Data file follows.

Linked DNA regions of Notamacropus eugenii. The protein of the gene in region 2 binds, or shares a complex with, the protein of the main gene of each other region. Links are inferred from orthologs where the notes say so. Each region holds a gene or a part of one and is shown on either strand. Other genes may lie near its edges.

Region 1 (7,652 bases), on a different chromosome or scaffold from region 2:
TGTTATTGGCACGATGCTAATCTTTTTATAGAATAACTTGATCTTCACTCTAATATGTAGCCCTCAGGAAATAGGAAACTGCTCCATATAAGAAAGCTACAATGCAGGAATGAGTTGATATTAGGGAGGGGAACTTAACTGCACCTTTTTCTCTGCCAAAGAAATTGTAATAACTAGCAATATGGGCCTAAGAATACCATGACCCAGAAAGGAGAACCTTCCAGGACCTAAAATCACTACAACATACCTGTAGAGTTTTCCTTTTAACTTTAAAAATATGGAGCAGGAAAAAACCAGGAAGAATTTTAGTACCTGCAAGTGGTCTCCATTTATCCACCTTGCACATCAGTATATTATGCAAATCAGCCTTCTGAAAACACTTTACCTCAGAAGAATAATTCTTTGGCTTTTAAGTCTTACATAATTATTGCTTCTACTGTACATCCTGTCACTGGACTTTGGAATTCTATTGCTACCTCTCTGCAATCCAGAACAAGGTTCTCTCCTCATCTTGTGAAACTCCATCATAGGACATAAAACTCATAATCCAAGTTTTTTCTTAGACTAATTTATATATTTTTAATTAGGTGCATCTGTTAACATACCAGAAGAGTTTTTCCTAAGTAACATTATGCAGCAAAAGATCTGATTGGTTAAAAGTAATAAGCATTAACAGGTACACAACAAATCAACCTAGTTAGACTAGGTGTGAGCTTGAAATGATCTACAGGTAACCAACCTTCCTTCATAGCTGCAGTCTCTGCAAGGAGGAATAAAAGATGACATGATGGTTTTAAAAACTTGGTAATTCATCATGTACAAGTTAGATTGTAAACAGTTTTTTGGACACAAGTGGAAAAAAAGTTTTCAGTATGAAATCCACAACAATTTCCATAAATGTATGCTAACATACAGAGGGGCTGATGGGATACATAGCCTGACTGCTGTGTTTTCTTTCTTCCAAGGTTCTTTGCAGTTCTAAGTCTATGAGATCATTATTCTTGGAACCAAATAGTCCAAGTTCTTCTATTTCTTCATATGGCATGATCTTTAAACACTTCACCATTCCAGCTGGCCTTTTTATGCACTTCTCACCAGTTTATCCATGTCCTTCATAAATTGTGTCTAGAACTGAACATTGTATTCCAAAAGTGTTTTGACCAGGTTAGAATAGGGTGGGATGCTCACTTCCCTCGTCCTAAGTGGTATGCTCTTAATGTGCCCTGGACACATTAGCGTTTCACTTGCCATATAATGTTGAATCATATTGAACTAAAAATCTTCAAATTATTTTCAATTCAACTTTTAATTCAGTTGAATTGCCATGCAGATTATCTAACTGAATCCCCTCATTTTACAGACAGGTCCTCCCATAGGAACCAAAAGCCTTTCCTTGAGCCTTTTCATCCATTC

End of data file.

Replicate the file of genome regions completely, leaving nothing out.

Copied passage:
Linked DNA regions of Notamacropus eugenii. The protein of the gene in region 2 binds, or shares a complex with, the protein of the main gene of each other region. Links are inferred from orthologs where the notes say so. Each region holds a gene or a part of one and is shown on either strand. Other genes may lie near its edges.

Region 1 (7,652 bases), on a different chromosome or scaffold from region 2:
TGTTATTGGCACGATGCTAATCTTTTTATAGAATAACTTGATCTTCACTCTAATATGTAGCCCTCAGGAAATAGGAAACTGCTCCATATAAGAAAGCTACAATGCAGGAATGAGTTGATATTAGGGAGGGGAACTTAACTGCACCTTTTTCTCTGCCAAAGAAATTGTAATAACTAGCAATATGGGCCTAAGAATACCATGACCCAGAAAGGAGAACCTTCCAGGACCTAAAATCACTACAACATACCTGTAGAGTTTTCCTTTTAACTTTAAAAATATGGAGCAGGAAAAAACCAGGAAGAATTTTAGTACCTGCAAGTGGTCTCCATTTATCCACCTTGCACATCAGTATATTATGCAAATCAGCCTTCTGAAAACACTTTACCTCAGAAGAATAATTCTTTGGCTTTTAAGTCTTACATAATTATTGCTTCTACTGTACATCCTGTCACTGGACTTTGGAATTCTATTGCTACCTCTCTGCAATCCAGAACAAGGTTCTCTCCTCATCTTGTGAAACTCCATCATAGGACATAAAACTCATAATCCAAGTTTTTTCTTAGACTAATTTATATATTTTTAATTAGGTGCATCTGTTAACATACCAGAAGAGTTTTTCCTAAGTAACATTATGCAGCAAAAGATCTGATTGGTTAAAAGTAATAAGCATTAACAGGTACACAACAAATCAACCTAGTTAGACTAGGTGTGAGCTTGAAATGATCTACAGGTAACCAACCTTCCTTCATAGCTGCAGTCTCTGCAAGGAGGAATAAAAGATGACATGATGGTTTTAAAAACTTGGTAATTCATCATGTACAAGTTAGATTGTAAACAGTTTTTTGGACACAAGTGGAAAAAAAGTTTTCAGTATGAAATCCACAACAATTTCCATAAATGTATGCTAACATACAGAGGGGCTGATGGGATACATAGCCTGACTGCTGTGTTTTCTTTCTTCCAAGGTTCTTTGCAGTTCTAAGTCTATGAGATCATTATTCTTGGAACCAAATAGTCCAAGTTCTTCTATTTCTTCATATGGCATGATCTTTAAACACTTCACCATTCCAGCTGGCCTTTTTATGCACTTCTCACCAGTTTATCCATGTCCTTCATAAATTGTGTCTAGAACTGAACATTGTATTCCAAAAGTGTTTTGACCAGGTTAGAATAGGGTGGGATGCTCACTTCCCTCGTCCTAAGTGGTATGCTCTTAATGTGCCCTGGACACATTAGCGTTTCACTTGCCATATAATGTTGAATCATATTGAACTAAAAATCTTCAAATTATTTTCAATTCAACTTTTAATTCAGTTGAATTGCCATGCAGATTATCTAACTGAATCCCCTCATTTTACAGACAGGTCCTCCCATAGGAACCAAAAGCCTTTCCTTGAGCCTTTTCATCCATTC